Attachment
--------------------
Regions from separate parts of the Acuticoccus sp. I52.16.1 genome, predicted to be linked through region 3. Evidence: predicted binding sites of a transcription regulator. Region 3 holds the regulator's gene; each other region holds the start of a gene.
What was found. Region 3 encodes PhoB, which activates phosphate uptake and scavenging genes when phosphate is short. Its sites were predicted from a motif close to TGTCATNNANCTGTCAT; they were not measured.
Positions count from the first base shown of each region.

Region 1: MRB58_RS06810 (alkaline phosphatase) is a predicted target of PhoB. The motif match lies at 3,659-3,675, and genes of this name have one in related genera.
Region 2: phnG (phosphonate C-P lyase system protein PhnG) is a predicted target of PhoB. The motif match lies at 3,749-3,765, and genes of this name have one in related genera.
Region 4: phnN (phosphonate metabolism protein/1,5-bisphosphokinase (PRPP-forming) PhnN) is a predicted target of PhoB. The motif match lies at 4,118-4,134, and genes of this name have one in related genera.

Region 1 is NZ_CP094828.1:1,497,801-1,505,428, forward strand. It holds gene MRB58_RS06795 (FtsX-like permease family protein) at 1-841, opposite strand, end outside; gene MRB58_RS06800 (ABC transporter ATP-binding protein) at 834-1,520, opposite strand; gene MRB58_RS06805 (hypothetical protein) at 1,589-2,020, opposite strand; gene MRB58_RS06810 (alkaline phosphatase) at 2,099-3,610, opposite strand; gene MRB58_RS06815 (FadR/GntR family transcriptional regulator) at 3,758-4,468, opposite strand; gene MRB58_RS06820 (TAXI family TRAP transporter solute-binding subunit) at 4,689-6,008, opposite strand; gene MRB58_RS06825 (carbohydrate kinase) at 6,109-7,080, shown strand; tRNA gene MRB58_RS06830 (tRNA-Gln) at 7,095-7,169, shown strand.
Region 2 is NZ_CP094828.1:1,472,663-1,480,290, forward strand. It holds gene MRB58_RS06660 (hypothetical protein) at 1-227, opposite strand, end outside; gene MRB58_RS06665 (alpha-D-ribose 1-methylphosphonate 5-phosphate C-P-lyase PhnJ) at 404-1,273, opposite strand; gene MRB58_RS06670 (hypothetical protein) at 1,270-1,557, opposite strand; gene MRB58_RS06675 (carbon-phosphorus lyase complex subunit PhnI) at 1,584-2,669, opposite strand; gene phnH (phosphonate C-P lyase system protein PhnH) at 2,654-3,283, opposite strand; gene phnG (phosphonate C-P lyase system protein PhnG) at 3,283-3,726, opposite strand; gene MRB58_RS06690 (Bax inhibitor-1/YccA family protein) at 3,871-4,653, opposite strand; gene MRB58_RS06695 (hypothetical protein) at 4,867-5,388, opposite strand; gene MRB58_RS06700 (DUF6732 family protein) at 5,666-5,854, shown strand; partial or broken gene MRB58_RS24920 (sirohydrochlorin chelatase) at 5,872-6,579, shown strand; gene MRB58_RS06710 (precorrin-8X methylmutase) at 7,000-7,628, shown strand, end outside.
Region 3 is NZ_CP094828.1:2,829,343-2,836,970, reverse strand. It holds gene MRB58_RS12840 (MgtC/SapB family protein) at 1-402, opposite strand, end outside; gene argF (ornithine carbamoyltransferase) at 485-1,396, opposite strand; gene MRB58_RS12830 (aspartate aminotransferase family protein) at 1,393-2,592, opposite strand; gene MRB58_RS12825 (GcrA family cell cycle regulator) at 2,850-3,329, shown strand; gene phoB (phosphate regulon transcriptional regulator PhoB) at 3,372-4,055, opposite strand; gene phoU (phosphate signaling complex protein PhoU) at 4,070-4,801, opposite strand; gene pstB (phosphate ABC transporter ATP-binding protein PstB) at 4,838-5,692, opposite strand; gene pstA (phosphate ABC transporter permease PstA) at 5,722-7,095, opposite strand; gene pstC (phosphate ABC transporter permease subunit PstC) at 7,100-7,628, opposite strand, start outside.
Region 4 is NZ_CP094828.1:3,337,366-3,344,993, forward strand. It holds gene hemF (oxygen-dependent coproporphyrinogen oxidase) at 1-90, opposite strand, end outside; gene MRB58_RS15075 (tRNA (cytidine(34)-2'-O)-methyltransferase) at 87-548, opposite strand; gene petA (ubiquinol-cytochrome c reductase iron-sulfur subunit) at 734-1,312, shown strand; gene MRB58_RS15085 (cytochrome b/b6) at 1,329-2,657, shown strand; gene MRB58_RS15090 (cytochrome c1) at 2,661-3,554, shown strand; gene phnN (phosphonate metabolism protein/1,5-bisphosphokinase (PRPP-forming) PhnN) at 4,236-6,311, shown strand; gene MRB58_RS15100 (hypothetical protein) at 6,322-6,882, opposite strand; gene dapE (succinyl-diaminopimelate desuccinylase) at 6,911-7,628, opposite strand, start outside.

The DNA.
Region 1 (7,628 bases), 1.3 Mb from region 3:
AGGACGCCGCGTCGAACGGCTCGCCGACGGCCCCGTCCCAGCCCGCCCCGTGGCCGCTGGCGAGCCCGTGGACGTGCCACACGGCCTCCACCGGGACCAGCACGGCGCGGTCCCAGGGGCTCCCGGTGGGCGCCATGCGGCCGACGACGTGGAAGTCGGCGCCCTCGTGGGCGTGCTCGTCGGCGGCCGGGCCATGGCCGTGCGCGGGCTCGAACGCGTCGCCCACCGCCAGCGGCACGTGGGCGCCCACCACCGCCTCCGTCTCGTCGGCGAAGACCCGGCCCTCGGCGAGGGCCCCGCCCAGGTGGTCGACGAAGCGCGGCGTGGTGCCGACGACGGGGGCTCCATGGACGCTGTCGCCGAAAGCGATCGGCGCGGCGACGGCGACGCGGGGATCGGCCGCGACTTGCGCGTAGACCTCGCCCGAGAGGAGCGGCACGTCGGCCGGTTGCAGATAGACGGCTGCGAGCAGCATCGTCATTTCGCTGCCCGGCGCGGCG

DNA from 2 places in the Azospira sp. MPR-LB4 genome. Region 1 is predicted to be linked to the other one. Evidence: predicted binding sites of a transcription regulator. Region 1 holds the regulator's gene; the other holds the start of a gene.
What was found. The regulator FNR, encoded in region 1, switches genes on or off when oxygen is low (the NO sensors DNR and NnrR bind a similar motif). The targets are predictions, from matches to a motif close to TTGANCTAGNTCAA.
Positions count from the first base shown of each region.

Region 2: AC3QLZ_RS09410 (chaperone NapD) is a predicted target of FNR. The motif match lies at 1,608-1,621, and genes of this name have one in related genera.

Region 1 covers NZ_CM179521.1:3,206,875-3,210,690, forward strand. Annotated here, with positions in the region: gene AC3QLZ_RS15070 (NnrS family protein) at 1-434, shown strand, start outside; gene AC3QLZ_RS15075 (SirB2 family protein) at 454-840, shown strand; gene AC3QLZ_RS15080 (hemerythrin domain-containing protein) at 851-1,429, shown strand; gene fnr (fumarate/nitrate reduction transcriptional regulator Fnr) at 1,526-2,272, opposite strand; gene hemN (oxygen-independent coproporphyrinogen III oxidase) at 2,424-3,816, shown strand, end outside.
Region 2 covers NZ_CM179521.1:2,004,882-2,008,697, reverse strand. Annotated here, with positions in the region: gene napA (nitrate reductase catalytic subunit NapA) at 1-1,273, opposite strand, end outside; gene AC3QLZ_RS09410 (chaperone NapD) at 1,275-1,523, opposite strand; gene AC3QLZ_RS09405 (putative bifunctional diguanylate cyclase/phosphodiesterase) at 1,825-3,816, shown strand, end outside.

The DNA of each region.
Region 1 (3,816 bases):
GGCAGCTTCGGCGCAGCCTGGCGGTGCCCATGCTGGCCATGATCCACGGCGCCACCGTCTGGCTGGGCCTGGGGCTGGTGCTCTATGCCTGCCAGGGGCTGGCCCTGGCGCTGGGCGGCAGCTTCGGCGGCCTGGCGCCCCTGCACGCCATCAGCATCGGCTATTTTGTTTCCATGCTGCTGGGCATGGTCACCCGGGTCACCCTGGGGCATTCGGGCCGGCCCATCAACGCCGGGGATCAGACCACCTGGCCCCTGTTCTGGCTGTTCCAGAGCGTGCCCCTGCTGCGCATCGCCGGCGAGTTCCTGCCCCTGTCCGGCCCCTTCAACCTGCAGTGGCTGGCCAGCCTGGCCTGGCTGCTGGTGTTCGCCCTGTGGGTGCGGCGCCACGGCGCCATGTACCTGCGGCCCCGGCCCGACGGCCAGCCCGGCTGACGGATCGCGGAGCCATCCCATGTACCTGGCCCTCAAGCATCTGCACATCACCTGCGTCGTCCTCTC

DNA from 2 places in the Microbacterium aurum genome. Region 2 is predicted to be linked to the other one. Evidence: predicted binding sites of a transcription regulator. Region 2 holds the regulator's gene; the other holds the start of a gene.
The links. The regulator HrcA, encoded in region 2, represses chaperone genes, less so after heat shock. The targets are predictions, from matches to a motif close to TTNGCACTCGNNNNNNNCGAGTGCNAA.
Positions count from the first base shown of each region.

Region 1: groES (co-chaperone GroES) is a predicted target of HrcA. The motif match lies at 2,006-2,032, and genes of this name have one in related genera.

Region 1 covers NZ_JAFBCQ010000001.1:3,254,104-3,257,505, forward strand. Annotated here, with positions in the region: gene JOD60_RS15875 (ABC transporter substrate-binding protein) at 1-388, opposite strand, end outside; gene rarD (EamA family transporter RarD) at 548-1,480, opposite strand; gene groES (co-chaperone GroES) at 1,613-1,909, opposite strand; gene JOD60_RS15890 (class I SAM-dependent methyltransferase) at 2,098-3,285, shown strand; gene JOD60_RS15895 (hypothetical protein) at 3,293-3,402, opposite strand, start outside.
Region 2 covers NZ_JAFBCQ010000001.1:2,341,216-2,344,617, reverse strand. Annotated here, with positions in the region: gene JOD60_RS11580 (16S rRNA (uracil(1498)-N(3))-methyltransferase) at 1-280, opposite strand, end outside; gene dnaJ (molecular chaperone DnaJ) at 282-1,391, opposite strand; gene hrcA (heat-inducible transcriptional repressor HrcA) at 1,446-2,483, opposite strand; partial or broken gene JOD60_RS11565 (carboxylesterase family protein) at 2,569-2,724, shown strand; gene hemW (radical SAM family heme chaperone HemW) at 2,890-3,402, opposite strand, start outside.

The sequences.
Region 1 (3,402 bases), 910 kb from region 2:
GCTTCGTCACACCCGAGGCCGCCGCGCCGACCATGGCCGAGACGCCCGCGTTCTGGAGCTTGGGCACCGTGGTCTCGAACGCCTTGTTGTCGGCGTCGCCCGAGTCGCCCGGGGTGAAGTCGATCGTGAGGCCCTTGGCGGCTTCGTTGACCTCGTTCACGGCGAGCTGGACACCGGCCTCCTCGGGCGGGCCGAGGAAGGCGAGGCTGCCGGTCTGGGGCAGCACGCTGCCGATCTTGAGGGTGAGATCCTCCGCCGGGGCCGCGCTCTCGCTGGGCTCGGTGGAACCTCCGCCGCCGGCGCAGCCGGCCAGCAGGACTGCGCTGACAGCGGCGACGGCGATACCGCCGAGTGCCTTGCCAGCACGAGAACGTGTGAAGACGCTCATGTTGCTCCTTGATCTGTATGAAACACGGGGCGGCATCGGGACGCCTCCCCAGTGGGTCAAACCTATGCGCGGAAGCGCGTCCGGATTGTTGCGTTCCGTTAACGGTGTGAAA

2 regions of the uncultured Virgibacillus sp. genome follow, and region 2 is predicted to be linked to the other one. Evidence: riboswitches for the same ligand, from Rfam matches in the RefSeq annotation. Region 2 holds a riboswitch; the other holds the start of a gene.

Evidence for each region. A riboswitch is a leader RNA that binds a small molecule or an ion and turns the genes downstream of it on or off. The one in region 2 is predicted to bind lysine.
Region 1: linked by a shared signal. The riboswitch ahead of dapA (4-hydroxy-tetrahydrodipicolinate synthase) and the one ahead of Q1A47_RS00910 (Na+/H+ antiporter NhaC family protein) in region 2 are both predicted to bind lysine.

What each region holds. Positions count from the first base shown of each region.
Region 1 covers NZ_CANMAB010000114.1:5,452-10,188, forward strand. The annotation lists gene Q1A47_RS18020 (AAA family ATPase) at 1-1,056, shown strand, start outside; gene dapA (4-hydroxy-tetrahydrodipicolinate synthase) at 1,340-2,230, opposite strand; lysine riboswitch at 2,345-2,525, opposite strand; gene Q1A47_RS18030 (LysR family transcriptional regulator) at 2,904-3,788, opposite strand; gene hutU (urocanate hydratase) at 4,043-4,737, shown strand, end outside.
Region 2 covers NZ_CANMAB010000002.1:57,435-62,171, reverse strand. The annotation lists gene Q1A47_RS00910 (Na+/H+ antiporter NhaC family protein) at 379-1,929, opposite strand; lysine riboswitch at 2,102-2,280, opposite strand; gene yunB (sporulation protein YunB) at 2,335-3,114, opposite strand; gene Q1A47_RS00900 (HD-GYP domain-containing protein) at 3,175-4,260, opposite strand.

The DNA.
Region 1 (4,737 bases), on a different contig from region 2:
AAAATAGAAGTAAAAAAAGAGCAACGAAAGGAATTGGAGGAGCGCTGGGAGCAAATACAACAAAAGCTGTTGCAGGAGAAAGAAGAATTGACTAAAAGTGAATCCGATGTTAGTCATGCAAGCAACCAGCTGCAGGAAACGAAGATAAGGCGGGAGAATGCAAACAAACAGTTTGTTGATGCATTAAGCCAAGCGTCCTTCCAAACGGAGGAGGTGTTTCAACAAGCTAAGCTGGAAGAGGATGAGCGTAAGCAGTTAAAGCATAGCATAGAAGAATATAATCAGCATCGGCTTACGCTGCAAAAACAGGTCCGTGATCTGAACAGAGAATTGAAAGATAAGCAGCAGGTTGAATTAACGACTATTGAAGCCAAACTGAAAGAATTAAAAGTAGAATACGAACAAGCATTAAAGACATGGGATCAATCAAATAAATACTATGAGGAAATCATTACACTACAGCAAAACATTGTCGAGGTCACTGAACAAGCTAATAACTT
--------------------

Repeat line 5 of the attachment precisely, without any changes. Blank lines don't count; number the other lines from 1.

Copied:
Region 2: phnG (phosphonate C-P lyase system protein PhnG) is a predicted target of PhoB. The motif match lies at 3,749-3,765, and genes of this name have one in related genera.